While we all want everyone to enjoy the indoor play gym safely, we would like to share some key things with you. It's an amazing feeling when you know you are helping other parents find ways to occupy their kids at home while having fun and learning.
Kids of all ages can benefit from sensory swings, but those with autism, sensory processing disorder, ADHD, or hyperactivity are among the groups that will likely benefit the most. The following is a list of types of sensory swings for kids to help you decide which will work best to add to your indoor play gym.
The second anatomy of Brainrich Kids play gym is the monkey bars. It allows additional functionality to the gym ladder or model T3, and it will gain the ability to add a rope net, extra swings, or even a sensory yoga hammock.
Monkey Bars are kids’ classic playground favorite for a reason. It gives them a great workout, and they’re fun! It makes them feel strong and develop muscles that help them do almost anything. And when kids play together with their siblings or friends, it turns into a game, and no one feels left out.
Have you ever wondered if you can add a Spider V2 Max in the corner of your living room? Will there be enough space for kids to run around and swing? One of the many questions we get from parents is where to put the Brainrich Kids Play Gym, and we got you! We’ll share some tips about installing the play gyms in the corner and see actual configurations from other parents who’ve installed their gyms at the corner.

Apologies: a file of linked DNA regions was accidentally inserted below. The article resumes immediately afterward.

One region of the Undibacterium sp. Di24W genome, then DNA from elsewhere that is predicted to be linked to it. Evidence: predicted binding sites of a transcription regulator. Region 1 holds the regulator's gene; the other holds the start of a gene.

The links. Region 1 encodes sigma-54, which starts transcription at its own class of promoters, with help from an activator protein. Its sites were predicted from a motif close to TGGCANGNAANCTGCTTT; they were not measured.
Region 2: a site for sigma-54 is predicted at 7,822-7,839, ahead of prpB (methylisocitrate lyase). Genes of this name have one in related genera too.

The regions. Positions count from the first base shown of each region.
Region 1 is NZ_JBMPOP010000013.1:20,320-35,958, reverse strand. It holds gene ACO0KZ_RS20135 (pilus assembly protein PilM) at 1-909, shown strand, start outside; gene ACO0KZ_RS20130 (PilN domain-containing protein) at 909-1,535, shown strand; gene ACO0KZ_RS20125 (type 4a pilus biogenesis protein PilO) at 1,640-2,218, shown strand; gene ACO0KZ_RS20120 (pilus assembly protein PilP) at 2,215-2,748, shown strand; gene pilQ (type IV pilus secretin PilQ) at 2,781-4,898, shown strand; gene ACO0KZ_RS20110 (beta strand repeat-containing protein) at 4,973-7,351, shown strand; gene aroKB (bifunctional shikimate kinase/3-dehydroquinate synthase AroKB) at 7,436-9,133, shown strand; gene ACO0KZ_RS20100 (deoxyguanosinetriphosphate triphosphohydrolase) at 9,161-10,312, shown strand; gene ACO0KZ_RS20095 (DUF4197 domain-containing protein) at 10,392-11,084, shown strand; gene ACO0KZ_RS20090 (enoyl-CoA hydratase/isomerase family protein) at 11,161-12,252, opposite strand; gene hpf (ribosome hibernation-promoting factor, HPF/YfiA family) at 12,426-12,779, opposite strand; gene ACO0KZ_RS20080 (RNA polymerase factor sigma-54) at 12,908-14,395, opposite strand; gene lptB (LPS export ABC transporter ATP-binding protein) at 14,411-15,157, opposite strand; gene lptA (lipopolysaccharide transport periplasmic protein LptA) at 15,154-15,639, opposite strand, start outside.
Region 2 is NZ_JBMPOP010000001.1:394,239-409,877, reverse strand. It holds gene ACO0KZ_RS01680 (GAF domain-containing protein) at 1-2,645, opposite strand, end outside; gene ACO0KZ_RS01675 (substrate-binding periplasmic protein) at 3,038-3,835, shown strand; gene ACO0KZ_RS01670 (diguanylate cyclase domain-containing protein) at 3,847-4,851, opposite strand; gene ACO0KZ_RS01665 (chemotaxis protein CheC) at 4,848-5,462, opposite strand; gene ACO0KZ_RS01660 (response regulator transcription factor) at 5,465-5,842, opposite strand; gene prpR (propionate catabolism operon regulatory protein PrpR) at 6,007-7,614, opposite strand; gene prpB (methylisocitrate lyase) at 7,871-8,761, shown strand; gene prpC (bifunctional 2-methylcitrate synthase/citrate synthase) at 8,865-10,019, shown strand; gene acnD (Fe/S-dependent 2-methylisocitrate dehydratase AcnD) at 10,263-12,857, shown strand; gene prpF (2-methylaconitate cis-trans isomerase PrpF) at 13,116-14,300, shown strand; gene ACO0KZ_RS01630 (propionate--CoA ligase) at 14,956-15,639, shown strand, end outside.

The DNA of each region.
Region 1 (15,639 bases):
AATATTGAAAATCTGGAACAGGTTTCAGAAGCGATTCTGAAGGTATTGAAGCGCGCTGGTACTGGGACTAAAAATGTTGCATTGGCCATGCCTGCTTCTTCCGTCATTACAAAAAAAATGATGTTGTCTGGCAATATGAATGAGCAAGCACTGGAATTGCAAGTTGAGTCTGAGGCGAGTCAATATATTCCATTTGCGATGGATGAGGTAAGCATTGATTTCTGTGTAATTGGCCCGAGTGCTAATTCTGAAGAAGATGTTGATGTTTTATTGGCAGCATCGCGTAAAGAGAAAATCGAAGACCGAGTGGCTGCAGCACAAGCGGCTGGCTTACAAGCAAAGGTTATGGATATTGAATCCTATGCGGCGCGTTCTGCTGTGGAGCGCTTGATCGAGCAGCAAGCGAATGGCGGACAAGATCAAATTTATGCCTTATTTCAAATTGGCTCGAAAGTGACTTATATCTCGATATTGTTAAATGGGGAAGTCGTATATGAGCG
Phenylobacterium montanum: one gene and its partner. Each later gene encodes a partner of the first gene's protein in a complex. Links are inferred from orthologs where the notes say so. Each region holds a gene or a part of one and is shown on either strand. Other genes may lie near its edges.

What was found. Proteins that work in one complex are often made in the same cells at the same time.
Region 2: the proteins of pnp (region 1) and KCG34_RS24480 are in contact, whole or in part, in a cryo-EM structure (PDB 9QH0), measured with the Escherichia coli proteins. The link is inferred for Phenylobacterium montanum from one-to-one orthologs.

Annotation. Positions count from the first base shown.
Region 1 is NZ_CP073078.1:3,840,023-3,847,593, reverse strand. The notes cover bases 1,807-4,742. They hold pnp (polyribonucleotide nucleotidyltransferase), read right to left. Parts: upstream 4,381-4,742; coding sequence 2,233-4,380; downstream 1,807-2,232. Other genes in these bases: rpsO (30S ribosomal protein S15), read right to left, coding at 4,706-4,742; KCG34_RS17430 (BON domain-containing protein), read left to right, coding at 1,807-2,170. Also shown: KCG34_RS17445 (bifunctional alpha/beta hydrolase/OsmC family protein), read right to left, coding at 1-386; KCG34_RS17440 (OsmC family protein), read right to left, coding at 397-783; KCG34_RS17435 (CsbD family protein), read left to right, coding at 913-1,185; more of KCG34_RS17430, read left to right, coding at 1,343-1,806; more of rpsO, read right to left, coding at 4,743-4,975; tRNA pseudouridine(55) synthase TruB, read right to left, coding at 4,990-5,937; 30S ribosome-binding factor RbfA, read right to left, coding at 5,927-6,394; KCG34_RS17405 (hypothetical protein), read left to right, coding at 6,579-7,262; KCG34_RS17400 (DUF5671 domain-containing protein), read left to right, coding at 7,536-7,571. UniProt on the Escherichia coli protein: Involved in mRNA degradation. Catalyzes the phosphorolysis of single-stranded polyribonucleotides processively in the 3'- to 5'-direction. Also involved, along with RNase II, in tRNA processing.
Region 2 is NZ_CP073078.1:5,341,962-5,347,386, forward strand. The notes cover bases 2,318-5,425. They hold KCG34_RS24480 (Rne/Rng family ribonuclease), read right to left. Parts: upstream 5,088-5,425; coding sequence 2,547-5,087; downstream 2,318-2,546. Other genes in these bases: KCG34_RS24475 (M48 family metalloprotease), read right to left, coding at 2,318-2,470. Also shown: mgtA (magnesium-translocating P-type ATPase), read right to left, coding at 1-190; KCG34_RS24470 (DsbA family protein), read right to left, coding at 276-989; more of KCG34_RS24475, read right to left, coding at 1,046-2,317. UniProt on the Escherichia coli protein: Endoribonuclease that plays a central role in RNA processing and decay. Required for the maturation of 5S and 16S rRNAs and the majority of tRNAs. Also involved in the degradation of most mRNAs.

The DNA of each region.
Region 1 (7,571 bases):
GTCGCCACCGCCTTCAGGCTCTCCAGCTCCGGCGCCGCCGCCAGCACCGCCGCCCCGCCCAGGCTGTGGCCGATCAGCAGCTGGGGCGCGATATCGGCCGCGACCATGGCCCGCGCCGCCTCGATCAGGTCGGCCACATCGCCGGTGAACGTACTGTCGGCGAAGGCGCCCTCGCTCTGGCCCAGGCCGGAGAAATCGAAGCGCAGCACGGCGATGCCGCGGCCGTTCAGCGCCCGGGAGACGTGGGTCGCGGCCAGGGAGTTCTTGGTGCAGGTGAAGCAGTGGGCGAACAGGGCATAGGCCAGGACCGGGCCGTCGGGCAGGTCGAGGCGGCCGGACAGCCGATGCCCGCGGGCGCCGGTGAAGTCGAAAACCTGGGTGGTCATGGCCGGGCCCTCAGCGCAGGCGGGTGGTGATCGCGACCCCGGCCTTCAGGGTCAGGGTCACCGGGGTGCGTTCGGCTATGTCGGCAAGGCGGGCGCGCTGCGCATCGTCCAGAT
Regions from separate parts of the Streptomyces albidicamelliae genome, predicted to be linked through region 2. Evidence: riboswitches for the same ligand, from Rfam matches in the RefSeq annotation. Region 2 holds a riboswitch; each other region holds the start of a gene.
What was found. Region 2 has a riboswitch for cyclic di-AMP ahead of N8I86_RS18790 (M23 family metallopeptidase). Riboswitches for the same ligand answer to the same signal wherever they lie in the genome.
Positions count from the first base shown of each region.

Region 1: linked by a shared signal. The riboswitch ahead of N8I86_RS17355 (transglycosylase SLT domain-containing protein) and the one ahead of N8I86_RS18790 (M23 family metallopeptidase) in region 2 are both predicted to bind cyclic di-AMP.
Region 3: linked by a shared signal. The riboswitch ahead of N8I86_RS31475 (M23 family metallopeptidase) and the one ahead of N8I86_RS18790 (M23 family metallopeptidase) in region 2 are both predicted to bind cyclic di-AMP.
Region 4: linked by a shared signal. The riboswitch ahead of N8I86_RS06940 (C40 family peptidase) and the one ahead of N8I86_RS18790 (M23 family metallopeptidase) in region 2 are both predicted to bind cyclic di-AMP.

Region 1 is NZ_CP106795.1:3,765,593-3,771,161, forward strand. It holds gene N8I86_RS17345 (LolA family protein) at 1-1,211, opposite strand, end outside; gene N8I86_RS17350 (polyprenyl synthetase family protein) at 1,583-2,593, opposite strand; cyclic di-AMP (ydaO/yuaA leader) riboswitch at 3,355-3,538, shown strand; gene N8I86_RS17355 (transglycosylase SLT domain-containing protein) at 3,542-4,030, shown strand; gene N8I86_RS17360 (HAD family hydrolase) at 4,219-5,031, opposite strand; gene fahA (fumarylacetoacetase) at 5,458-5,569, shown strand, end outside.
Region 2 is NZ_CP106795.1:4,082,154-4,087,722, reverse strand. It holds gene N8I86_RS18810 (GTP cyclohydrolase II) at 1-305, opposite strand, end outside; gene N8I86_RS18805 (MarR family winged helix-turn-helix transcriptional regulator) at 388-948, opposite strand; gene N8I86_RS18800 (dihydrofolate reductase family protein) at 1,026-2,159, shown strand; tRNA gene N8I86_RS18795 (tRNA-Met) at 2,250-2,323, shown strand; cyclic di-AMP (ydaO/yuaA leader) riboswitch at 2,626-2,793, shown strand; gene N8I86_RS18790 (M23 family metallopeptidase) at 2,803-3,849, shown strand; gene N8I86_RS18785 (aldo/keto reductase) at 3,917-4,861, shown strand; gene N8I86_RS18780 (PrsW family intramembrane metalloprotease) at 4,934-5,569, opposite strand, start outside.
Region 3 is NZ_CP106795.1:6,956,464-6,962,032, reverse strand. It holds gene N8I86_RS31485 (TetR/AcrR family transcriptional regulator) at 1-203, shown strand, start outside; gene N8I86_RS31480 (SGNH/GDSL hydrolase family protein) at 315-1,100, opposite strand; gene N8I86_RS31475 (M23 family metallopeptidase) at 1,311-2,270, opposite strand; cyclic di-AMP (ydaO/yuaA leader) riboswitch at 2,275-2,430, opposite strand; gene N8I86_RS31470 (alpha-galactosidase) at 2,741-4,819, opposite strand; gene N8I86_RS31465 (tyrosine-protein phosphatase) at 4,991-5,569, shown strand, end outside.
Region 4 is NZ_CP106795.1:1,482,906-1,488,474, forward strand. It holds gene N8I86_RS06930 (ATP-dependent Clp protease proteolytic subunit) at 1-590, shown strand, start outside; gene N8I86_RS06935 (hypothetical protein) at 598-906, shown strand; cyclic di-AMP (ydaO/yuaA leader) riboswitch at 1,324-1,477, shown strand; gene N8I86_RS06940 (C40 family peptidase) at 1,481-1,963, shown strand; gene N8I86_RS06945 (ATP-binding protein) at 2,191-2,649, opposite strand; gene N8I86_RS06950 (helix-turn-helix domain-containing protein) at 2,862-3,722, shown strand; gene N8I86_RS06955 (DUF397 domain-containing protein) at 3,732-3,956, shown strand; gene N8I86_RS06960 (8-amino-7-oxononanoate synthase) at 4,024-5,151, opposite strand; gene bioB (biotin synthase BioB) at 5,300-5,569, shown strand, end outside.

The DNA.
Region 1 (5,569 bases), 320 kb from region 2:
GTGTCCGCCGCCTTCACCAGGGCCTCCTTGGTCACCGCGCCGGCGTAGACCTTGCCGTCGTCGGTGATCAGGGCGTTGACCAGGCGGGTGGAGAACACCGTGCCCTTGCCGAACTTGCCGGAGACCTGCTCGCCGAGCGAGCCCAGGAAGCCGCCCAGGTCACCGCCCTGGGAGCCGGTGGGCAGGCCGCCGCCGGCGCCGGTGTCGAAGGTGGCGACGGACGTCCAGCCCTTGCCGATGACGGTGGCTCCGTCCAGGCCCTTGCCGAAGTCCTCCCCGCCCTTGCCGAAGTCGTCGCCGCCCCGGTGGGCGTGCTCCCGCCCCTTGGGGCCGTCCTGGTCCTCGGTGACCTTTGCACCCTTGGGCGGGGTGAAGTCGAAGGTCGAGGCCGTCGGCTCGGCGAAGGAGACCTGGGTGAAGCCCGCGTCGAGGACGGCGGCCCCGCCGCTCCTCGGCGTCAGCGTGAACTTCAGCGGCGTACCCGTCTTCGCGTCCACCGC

Sensory play allows kids with special needs to explore different ways of discovering how things work around them, including how people interact with their surroundings and how their bodies react to different sensations. Sensory play allows kids to learn in an unstructured environment. Check out these five senses activities that you and your kids will love to play!
Sensory play allows neurodiverse kids to explore different ways of discovering how things work in the world, including how people interact with their surroundings and people around them and how their bodies react to other sensations. Such activity is free from right and wrong answers and allows them to learn in an unstructured environment.